^ spring blossoms at Sun’s Menlo Park campus So I’ve returned to live (and work) in the USA. A number of people, particularly US immigration officers, have said: “Welcome home.” I am grateful for their friendly intentions, but “home” is not what the US represents for me. I’ve lived here only about a third of Read More…
^ spring blossoms at Sun’s Menlo Park campus
So I’ve returned to live (and work) in the USA. A number of people, particularly US immigration officers, have said: “Welcome home.” I am grateful for their friendly intentions, but “home” is not what the US represents for me. I’ve lived here only about a third of my life to date.
Having spent many of my formative years in Asia, I tried to come “home” to America once before, when I graduated from high school in India and entered college in the US. Like many third culture kids, I had felt out of place (though not unhappy) in the exotic countries I’d lived in, where I was very obviously foreign even after being there for years. I dreamed of returning to a country where I would feel wholly at ease and be accepted as a natural part of the scenery. It was a rude shock to discover that this homeland, for me and others like me, is a myth. Though I didn’t realize it at the time, I was a “hidden immigrant”: on the surface seemingly a local, but in reality a not-quite-native, which manifested in ways which confused and irritated the real Americans.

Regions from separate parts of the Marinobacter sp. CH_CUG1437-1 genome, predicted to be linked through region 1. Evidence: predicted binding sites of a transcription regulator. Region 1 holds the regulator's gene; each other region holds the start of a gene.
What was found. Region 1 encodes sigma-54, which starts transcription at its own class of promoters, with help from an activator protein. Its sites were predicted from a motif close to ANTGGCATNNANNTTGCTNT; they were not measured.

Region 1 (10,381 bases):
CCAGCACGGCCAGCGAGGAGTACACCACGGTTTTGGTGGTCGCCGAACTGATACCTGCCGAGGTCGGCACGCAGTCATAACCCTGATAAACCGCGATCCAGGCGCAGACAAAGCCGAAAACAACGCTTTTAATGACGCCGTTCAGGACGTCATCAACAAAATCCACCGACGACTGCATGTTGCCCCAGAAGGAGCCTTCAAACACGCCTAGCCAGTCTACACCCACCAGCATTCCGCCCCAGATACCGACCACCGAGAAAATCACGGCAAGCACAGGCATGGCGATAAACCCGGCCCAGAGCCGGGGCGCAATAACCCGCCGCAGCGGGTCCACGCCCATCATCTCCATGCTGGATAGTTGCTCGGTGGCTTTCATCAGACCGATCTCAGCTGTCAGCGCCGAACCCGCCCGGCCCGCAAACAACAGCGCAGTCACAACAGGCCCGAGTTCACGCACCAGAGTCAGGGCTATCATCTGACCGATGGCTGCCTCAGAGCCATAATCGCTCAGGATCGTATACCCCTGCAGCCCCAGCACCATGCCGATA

Not knowing how else to deal with the problem, I was relieved to go overseas again, to return to my familiar status as a foreigner: in 1991 I moved to Italy with my Italian husband and our daughter. When in 1993 I began travelling to the US for work, I had some cultural misunderstandings with my American colleagues. I didn’t realize at the time what was going on; I only knew that I found it easier to form friendships with non-Americans, or with other Americans who had lived abroad as I had.
Sometime during those years I attended a workshop by David Pollock at a Woodstock School reunion, and read his book on Third Culture Kids. Thanks to him, I learned that in fact I’m not quite American. Neither am I Thai, or Indian, or Bangladeshi, or Indonesian, though some aspects of those cultures (particularly Indian) probably inform my attitudes and behavior.
I also learned that it was my TCK background that had helped me adjust so superbly to my new life in Italy, absorbing the language, culture and history to an extent that sometimes startles Italians, including my husband (who doesn’t realize how much he himself has taught me). I’m not Italian, nor do I play one on television, but I’ve certainly been affected by my 17 years there. Among other things, Americans now tell me I have a “European” accent!
So this new American experience isn’t a homecoming for me. I don’t expect to feel like a native anytime soon, if ever. And that’s okay. I’m happy to approach this as an adventure in a new country, bringing to it the openness, curiosity, and tolerance for strangeness that have served me so well in other places and situations. And, though I’ve spent a lot of time in other parts of the US, Colorado and the west (east of California) are new to me – there’s plenty to explore and discover here.
I expect from time to time to feel frustrated, alienated, and foreign. Every culture has its baffling quirks and attitudes. I also expect that I’ll find much to delight in, as I have in every country I’ve lived in or visited. And I’ll photograph, film, and especially write about it all, because I’m glad to have you folks along on this new odyssey!